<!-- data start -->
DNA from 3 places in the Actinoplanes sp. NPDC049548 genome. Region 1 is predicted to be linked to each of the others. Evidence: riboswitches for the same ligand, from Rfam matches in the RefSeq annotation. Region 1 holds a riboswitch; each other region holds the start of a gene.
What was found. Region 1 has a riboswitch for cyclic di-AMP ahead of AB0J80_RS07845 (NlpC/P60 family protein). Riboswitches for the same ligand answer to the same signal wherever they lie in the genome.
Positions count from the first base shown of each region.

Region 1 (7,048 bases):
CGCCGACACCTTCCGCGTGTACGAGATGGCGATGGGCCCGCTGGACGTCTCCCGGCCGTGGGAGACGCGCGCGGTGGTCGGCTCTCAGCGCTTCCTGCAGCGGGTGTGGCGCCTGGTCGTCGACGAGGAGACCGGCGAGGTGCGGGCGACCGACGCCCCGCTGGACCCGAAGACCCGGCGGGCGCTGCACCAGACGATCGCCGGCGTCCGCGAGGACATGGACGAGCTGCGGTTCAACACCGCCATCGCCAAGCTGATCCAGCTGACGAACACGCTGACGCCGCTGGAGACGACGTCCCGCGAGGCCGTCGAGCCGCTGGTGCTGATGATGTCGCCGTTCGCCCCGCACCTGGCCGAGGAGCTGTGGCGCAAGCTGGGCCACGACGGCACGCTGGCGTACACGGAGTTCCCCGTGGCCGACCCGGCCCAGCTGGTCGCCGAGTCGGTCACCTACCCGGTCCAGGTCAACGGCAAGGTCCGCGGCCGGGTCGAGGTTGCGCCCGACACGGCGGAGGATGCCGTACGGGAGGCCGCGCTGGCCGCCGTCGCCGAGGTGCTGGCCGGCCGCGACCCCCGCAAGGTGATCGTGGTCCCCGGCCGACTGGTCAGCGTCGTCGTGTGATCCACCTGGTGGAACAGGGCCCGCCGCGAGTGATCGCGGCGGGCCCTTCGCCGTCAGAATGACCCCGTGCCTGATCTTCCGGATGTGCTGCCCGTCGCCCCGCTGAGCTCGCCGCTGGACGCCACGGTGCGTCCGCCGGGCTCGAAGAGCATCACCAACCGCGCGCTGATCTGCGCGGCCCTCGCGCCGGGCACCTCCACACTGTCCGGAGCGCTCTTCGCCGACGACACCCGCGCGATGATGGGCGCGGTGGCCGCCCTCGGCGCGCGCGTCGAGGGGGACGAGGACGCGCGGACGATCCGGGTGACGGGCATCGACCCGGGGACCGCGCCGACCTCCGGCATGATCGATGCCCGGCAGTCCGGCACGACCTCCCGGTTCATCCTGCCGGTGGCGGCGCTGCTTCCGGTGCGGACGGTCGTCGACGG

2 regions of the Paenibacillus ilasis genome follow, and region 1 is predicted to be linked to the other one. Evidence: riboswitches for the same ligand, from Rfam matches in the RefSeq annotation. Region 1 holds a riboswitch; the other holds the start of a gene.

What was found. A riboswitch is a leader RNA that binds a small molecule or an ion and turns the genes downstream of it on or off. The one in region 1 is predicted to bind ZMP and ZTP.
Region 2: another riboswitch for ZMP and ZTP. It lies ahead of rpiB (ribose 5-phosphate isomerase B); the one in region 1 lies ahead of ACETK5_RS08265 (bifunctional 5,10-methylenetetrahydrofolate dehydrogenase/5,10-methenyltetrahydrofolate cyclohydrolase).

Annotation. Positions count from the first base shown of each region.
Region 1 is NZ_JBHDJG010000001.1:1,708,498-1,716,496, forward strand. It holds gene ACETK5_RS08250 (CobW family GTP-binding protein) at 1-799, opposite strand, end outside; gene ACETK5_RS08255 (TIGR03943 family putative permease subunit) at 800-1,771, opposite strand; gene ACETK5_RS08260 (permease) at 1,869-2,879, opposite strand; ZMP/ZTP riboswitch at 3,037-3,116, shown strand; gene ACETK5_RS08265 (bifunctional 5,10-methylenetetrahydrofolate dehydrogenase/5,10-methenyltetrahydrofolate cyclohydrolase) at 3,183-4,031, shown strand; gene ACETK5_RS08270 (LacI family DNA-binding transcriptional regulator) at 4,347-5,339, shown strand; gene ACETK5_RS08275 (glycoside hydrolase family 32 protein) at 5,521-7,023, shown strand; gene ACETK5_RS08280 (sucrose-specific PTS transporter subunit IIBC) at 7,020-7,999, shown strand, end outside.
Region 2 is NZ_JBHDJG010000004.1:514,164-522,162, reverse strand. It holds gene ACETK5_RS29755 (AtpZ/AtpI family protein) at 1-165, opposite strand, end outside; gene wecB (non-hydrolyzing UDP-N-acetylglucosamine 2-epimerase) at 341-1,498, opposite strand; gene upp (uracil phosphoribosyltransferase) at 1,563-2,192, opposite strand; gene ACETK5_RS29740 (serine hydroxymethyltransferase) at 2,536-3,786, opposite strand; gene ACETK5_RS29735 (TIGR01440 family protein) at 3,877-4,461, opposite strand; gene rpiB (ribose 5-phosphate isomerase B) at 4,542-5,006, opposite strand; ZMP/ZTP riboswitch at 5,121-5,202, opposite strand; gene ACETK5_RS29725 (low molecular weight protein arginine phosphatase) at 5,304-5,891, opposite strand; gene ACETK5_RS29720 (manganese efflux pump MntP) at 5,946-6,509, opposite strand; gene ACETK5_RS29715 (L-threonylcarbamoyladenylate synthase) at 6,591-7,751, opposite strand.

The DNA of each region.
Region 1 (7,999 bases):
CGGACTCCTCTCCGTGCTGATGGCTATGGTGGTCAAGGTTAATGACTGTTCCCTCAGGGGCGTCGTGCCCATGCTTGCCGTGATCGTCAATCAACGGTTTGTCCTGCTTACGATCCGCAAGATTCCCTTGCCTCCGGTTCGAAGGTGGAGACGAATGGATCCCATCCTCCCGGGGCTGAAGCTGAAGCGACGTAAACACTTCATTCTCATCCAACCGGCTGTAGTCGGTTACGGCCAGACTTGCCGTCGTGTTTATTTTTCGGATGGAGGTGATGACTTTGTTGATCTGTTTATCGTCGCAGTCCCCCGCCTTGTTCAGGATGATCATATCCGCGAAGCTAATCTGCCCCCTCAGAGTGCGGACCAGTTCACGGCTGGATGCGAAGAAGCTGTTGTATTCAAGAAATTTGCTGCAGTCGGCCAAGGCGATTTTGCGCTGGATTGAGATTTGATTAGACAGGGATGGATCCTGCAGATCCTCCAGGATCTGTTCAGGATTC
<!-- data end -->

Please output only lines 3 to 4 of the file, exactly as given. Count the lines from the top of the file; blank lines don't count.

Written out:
Positions count from the first base shown of each region.

Region 1 (7,048 bases):